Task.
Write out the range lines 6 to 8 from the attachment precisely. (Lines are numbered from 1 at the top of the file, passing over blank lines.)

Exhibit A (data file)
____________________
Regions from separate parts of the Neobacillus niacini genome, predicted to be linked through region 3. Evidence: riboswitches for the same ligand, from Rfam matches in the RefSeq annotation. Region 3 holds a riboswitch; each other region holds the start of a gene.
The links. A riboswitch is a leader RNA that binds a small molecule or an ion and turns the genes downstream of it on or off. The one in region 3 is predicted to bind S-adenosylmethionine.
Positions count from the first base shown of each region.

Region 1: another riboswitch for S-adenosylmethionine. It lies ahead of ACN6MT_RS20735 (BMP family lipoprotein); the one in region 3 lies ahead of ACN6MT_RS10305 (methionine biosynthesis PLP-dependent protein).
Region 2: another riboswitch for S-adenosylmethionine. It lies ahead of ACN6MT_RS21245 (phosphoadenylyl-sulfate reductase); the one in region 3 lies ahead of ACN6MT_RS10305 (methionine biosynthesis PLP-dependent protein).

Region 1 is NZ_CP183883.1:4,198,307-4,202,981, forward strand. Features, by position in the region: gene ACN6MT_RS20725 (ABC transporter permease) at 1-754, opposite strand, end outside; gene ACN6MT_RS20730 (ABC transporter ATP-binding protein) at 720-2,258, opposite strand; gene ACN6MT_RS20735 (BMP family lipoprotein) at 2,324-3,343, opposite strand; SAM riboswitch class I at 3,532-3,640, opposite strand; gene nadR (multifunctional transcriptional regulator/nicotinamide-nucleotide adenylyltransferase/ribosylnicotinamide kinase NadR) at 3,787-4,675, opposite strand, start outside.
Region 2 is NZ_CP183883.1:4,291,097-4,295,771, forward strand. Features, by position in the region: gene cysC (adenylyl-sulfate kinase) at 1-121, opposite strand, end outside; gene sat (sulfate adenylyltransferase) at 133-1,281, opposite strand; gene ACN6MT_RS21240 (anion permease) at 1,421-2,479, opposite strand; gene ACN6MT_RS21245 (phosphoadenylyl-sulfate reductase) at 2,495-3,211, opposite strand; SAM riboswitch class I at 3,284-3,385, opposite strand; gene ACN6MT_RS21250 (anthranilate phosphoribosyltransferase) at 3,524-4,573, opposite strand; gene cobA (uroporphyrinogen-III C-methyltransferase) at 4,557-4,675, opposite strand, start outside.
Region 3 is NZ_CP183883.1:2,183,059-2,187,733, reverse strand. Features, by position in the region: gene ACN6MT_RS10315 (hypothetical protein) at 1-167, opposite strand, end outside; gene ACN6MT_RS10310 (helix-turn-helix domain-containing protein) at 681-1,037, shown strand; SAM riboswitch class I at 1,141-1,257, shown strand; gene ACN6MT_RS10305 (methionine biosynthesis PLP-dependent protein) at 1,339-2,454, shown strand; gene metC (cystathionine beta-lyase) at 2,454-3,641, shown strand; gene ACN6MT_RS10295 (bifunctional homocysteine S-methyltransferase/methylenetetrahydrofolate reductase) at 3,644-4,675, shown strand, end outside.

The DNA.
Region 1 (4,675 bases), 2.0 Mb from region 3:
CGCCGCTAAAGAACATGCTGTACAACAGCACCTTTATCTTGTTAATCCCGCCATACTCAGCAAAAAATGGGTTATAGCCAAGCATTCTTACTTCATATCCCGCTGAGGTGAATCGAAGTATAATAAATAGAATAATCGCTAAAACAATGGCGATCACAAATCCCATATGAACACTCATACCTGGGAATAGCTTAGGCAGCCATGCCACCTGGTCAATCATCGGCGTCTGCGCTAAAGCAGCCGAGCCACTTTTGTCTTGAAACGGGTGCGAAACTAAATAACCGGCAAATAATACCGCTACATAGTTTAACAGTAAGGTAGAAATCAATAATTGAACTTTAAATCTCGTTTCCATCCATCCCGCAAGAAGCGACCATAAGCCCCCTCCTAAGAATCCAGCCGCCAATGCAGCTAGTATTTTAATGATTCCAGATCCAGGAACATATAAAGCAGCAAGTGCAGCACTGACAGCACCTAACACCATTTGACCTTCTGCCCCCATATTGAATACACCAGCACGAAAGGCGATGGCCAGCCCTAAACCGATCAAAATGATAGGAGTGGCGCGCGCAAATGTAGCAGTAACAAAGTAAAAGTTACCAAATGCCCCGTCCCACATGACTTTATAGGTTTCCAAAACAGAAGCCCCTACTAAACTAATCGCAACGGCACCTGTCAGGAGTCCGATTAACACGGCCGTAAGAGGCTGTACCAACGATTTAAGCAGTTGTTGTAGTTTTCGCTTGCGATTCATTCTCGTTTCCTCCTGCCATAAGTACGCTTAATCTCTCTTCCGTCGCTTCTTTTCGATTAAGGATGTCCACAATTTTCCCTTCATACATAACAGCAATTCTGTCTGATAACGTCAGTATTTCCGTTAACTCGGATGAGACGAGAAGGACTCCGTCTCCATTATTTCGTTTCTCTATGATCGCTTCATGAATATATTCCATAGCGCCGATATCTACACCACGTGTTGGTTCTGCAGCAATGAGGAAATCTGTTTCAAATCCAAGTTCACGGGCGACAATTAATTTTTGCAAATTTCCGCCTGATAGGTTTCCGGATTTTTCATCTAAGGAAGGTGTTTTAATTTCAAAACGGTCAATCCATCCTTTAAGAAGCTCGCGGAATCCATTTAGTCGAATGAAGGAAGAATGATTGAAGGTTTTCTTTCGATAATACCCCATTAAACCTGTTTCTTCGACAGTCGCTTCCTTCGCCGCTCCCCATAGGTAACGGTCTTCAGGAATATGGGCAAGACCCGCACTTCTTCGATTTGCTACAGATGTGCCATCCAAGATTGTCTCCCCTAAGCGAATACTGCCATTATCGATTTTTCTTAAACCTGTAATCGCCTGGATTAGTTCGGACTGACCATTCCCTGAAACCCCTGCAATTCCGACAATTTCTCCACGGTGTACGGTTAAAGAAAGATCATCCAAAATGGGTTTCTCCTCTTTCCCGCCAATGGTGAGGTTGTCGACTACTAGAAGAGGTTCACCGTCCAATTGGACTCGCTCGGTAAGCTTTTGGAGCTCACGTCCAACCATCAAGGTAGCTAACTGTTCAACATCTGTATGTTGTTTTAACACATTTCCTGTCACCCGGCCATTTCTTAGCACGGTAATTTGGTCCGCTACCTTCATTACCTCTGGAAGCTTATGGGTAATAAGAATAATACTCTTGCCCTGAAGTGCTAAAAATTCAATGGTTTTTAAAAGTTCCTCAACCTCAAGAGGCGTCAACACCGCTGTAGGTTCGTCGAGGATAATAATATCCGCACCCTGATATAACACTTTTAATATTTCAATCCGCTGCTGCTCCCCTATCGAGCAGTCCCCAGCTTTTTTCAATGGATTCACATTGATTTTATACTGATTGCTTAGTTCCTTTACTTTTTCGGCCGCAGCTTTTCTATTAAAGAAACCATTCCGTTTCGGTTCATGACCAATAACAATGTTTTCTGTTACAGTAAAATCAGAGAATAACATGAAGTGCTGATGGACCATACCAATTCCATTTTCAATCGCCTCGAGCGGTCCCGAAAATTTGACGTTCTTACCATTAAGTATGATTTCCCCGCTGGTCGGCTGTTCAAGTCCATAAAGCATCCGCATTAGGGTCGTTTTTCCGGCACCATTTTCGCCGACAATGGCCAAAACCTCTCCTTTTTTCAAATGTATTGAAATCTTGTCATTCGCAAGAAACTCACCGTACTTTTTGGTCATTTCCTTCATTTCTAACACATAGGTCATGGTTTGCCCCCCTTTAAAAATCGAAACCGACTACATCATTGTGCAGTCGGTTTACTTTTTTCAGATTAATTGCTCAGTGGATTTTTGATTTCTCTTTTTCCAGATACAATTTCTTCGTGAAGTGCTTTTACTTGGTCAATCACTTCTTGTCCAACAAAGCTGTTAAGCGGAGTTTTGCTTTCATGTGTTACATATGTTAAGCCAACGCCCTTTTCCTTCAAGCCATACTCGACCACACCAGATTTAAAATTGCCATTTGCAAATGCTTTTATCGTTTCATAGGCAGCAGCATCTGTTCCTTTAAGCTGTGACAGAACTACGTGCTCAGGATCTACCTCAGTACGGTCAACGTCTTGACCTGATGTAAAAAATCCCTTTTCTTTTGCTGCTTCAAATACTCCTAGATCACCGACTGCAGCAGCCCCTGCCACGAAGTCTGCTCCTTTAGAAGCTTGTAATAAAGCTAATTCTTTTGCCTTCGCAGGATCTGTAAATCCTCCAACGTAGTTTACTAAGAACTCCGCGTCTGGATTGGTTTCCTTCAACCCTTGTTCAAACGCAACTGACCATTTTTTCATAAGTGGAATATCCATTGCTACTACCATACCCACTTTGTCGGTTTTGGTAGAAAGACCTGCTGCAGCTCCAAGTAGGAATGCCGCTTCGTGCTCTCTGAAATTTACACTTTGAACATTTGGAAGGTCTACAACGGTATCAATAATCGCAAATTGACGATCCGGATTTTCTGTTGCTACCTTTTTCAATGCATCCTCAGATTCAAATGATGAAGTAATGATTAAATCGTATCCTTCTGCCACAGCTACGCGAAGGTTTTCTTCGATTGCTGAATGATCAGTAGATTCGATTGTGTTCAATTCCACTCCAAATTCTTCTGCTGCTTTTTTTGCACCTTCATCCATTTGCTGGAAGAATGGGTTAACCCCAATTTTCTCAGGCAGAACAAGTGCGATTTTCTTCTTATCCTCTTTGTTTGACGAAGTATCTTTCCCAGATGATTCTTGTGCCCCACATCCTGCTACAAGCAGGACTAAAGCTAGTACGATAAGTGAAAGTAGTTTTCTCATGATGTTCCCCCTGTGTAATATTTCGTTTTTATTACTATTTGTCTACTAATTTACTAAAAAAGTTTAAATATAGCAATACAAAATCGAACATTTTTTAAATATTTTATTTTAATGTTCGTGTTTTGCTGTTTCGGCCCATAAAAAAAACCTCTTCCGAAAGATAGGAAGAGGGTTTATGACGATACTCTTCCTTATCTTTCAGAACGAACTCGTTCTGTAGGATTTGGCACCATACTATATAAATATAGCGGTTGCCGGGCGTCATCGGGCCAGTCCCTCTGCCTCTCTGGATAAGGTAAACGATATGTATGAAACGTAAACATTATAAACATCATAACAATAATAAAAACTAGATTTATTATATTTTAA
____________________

Region 1 is NZ_CP183883.1:4,198,307-4,202,981, forward strand. Features, by position in the region: gene ACN6MT_RS20725 (ABC transporter permease) at 1-754, opposite strand, end outside; gene ACN6MT_RS20730 (ABC transporter ATP-binding protein) at 720-2,258, opposite strand; gene ACN6MT_RS20735 (BMP family lipoprotein) at 2,324-3,343, opposite strand; SAM riboswitch class I at 3,532-3,640, opposite strand; gene nadR (multifunctional transcriptional regulator/nicotinamide-nucleotide adenylyltransferase/ribosylnicotinamide kinase NadR) at 3,787-4,675, opposite strand, start outside.
Region 2 is NZ_CP183883.1:4,291,097-4,295,771, forward strand. Features, by position in the region: gene cysC (adenylyl-sulfate kinase) at 1-121, opposite strand, end outside; gene sat (sulfate adenylyltransferase) at 133-1,281, opposite strand; gene ACN6MT_RS21240 (anion permease) at 1,421-2,479, opposite strand; gene ACN6MT_RS21245 (phosphoadenylyl-sulfate reductase) at 2,495-3,211, opposite strand; SAM riboswitch class I at 3,284-3,385, opposite strand; gene ACN6MT_RS21250 (anthranilate phosphoribosyltransferase) at 3,524-4,573, opposite strand; gene cobA (uroporphyrinogen-III C-methyltransferase) at 4,557-4,675, opposite strand, start outside.
Region 3 is NZ_CP183883.1:2,183,059-2,187,733, reverse strand. Features, by position in the region: gene ACN6MT_RS10315 (hypothetical protein) at 1-167, opposite strand, end outside; gene ACN6MT_RS10310 (helix-turn-helix domain-containing protein) at 681-1,037, shown strand; SAM riboswitch class I at 1,141-1,257, shown strand; gene ACN6MT_RS10305 (methionine biosynthesis PLP-dependent protein) at 1,339-2,454, shown strand; gene metC (cystathionine beta-lyase) at 2,454-3,641, shown strand; gene ACN6MT_RS10295 (bifunctional homocysteine S-methyltransferase/methylenetetrahydrofolate reductase) at 3,644-4,675, shown strand, end outside.